Stevens, Taylor, and the leaders of other groups such as the Center for Responsible Lending and the National Council of La Raza (not to mention the realtors and homebuilders associations) have been teaming up to fight the qualified residential mortgage definition on the grounds that it will cause low-income households to spend more time saving up for a down payment while increasing the cost of mortgages.

But why is access to affordable homes equated with access to affordable mortgages, i.e. debt? They are not the same thing.

This coalition is nothing new. Such groups were also aligned in the late-1980s hawking a similar product. MLK’s wife even gave a speech in 1989 encouraging President George H.W. Bush to push for “affordable housing” as a part of her late husband’s dream for civil rights.

Ultimately, the Government Sponsored Enterprise Reform Act of 1992 was passed creating “affordable housing goals” targeted at increasing lending to low-income families. But the trade-off for access to cheaper mortgage debt—often through a subprime loan—was that housing prices increased.

Affordable mortgages replaced affordable housing.

As Fannie Mae and Freddie Mac expanded their purchases of subprime mortgages throughout the 2000s, the prices of homes kept growing and growing—requiring more and more federal subsidies to keep pace. That is partly because as mortgage prices fell, demand increased for homes, and prices rose. It was basic economics at work.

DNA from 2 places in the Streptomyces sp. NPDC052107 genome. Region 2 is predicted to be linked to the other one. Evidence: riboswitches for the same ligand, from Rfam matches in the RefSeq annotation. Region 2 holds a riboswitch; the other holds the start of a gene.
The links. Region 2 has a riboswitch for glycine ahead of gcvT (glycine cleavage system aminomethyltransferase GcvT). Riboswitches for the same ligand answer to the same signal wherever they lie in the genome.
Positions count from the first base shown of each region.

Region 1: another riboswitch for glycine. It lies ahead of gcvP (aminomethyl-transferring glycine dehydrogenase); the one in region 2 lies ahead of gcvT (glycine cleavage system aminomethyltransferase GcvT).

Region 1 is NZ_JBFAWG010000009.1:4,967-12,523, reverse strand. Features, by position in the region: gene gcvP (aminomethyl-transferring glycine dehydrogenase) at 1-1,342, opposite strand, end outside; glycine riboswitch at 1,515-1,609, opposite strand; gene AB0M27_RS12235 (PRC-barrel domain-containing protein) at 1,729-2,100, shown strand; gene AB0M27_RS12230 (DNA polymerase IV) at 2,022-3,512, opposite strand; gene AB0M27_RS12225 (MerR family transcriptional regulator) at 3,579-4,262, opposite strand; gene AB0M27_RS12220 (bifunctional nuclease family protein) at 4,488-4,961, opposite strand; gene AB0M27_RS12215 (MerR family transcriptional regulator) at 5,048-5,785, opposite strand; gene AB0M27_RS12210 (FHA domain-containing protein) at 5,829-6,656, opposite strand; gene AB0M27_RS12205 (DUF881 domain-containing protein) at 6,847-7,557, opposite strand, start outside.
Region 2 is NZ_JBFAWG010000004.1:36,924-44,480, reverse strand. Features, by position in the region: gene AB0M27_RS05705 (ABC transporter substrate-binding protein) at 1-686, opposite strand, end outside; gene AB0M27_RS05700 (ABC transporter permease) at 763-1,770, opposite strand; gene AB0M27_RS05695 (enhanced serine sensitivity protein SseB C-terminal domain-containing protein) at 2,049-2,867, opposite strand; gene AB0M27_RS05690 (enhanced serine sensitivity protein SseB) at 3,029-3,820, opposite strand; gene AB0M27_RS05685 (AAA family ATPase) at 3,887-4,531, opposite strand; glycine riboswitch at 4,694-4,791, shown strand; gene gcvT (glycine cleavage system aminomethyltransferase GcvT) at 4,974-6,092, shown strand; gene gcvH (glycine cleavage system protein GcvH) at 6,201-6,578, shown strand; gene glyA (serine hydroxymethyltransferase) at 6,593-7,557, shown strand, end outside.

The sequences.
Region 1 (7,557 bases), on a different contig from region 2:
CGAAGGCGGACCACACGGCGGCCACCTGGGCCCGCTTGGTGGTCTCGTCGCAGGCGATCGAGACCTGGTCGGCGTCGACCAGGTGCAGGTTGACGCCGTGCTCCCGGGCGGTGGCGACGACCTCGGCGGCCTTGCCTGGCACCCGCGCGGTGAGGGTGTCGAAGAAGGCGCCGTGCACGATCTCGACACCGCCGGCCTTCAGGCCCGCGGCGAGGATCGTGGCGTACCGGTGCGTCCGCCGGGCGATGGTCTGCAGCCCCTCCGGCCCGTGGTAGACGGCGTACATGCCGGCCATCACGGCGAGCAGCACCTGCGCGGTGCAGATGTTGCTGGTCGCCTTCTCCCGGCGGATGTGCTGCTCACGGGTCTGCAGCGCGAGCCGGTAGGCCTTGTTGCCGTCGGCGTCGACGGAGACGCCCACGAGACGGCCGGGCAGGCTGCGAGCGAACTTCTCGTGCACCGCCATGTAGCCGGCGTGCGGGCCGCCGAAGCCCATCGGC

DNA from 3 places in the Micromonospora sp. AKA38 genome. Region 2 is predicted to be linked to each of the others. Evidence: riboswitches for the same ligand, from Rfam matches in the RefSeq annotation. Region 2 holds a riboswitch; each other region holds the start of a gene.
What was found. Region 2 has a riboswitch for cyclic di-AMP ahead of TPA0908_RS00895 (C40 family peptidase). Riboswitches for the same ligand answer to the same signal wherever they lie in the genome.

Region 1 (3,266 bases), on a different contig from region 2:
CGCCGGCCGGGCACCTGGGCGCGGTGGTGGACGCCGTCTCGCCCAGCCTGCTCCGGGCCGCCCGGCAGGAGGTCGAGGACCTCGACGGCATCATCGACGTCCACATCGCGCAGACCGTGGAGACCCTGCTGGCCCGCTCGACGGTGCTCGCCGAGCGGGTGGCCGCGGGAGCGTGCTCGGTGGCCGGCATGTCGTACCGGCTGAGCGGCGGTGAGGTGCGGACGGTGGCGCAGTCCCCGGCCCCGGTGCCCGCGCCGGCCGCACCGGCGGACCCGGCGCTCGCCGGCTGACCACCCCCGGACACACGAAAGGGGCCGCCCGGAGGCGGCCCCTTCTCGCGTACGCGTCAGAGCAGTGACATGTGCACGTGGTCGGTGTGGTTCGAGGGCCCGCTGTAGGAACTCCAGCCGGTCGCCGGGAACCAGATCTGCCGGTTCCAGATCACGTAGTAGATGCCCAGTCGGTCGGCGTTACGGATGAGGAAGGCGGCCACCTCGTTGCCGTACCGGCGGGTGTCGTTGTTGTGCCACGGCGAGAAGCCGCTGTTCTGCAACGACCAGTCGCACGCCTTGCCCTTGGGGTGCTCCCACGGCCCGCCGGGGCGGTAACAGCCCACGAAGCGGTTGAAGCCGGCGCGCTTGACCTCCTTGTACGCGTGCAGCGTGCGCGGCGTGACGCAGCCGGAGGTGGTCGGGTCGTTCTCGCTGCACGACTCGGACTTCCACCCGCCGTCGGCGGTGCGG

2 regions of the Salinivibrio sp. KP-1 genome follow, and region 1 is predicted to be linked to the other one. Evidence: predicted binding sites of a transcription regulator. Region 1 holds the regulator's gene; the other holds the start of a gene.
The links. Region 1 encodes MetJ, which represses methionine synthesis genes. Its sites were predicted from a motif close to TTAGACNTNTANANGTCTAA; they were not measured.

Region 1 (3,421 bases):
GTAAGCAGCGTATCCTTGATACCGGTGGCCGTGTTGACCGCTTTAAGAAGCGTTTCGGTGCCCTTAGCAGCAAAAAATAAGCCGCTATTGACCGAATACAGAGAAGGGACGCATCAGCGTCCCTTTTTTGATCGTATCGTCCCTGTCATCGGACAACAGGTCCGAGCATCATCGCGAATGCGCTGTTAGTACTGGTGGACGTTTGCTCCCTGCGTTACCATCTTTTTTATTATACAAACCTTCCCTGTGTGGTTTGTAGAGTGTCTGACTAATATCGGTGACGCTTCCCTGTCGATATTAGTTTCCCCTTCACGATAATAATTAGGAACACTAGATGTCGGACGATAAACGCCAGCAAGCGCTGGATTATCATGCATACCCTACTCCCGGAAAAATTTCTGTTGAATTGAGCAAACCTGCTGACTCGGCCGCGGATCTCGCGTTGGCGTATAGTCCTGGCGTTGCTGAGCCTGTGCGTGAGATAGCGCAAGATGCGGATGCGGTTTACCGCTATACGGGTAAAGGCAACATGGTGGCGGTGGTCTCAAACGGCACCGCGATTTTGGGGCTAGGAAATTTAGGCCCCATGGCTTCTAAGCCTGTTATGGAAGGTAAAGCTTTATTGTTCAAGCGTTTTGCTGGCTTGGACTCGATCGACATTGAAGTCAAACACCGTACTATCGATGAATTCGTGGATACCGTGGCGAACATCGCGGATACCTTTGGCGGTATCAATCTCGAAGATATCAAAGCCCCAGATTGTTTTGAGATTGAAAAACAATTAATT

Sure, increased mortgage rates can be quite the deterrent to homebuyers, especially first-time homebuyers. But so can high housing prices.

Yet Janis Bowdler, a research project director at La Raza, still argues that the new Dodd-Frank authorized regulations will “so significantly deter the ability of first-time buyers to break into the market that we will see a real decline in home ownership.”

The issue of whether increased homeownership is a good thing is a matter for a different column. The confusing part of Bowdler’s comment is why she isn’t pushing for lower housing prices if she is worried about first-time buyers.